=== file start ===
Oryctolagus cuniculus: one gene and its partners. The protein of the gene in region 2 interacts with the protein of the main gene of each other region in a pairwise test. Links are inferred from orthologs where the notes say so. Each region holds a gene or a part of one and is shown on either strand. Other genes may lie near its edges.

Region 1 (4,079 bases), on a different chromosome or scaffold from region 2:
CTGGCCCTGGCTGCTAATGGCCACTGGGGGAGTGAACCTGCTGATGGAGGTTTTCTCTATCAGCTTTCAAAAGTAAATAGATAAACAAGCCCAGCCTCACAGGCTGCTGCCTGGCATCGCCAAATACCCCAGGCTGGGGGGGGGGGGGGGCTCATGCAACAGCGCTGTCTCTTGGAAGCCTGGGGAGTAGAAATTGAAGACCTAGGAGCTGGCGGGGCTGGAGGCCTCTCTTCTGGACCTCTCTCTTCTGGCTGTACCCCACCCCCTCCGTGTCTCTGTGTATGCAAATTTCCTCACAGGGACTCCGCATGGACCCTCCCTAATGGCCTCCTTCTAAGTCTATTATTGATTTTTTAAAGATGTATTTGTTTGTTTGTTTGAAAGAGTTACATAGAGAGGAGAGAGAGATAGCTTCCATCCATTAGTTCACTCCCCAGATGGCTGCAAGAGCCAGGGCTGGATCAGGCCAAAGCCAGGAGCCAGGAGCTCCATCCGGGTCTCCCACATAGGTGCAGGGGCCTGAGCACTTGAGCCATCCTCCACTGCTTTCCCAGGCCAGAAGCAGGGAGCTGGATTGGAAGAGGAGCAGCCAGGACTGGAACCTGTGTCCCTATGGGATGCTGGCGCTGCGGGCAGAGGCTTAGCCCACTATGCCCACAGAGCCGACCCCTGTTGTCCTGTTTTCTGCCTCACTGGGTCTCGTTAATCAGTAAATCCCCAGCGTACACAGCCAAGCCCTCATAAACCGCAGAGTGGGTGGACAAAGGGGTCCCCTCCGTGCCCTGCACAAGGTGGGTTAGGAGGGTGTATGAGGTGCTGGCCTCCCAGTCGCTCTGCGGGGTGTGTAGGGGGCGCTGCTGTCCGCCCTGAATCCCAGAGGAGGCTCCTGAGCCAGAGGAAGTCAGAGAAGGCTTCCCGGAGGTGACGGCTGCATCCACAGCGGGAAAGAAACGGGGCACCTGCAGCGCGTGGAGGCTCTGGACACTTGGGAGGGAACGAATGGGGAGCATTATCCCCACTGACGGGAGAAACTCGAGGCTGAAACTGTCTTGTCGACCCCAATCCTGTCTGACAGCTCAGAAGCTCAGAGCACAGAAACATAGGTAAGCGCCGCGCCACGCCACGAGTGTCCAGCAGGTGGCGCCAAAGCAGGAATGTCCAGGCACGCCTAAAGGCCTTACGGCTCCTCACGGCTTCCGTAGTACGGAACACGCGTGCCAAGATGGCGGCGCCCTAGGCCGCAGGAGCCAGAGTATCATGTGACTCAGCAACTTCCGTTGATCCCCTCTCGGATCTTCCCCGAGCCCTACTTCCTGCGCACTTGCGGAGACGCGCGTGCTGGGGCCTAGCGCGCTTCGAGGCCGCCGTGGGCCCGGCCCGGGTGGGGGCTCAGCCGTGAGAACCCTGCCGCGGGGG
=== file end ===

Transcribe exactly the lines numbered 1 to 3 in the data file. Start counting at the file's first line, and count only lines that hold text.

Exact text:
Oryctolagus cuniculus: one gene and its partners. The protein of the gene in region 2 interacts with the protein of the main gene of each other region in a pairwise test. Links are inferred from orthologs where the notes say so. Each region holds a gene or a part of one and is shown on either strand. Other genes may lie near its edges.

Region 1 (4,079 bases), on a different chromosome or scaffold from region 2:
CTGGCCCTGGCTGCTAATGGCCACTGGGGGAGTGAACCTGCTGATGGAGGTTTTCTCTATCAGCTTTCAAAAGTAAATAGATAAACAAGCCCAGCCTCACAGGCTGCTGCCTGGCATCGCCAAATACCCCAGGCTGGGGGGGGGGGGGGGCTCATGCAACAGCGCTGTCTCTTGGAAGCCTGGGGAGTAGAAATTGAAGACCTAGGAGCTGGCGGGGCTGGAGGCCTCTCTTCTGGACCTCTCTCTTCTGGCTGTACCCCACCCCCTCCGTGTCTCTGTGTATGCAAATTTCCTCACAGGGACTCCGCATGGACCCTCCCTAATGGCCTCCTTCTAAGTCTATTATTGATTTTTTAAAGATGTATTTGTTTGTTTGTTTGAAAGAGTTACATAGAGAGGAGAGAGAGATAGCTTCCATCCATTAGTTCACTCCCCAGATGGCTGCAAGAGCCAGGGCTGGATCAGGCCAAAGCCAGGAGCCAGGAGCTCCATCCGGGTCTCCCACATAGGTGCAGGGGCCTGAGCACTTGAGCCATCCTCCACTGCTTTCCCAGGCCAGAAGCAGGGAGCTGGATTGGAAGAGGAGCAGCCAGGACTGGAACCTGTGTCCCTATGGGATGCTGGCGCTGCGGGCAGAGGCTTAGCCCACTATGCCCACAGAGCCGACCCCTGTTGTCCTGTTTTCTGCCTCACTGGGTCTCGTTAATCAGTAAATCCCCAGCGTACACAGCCAAGCCCTCATAAACCGCAGAGTGGGTGGACAAAGGGGTCCCCTCCGTGCCCTGCACAAGGTGGGTTAGGAGGGTGTATGAGGTGCTGGCCTCCCAGTCGCTCTGCGGGGTGTGTAGGGGGCGCTGCTGTCCGCCCTGAATCCCAGAGGAGGCTCCTGAGCCAGAGGAAGTCAGAGAAGGCTTCCCGGAGGTGACGGCTGCATCCACAGCGGGAAAGAAACGGGGCACCTGCAGCGCGTGGAGGCTCTGGACACTTGGGAGGGAACGAATGGGGAGCATTATCCCCACTGACGGGAGAAACTCGAGGCTGAAACTGTCTTGTCGACCCCAATCCTGTCTGACAGCTCAGAAGCTCAGAGCACAGAAACATAGGTAAGCGCCGCGCCACGCCACGAGTGTCCAGCAGGTGGCGCCAAAGCAGGAATGTCCAGGCACGCCTAAAGGCCTTACGGCTCCTCACGGCTTCCGTAGTACGGAACACGCGTGCCAAGATGGCGGCGCCCTAGGCCGCAGGAGCCAGAGTATCATGTGACTCAGCAACTTCCGTTGATCCCCTCTCGGATCTTCCCCGAGCCCTACTTCCTGCGCACTTGCGGAGACGCGCGTGCTGGGGCCTAGCGCGCTTCGAGGCCGCCGTGGGCCCGGCCCGGGTGGGGGCTCAGCCGTGAGAACCCTGCCGCGGGGG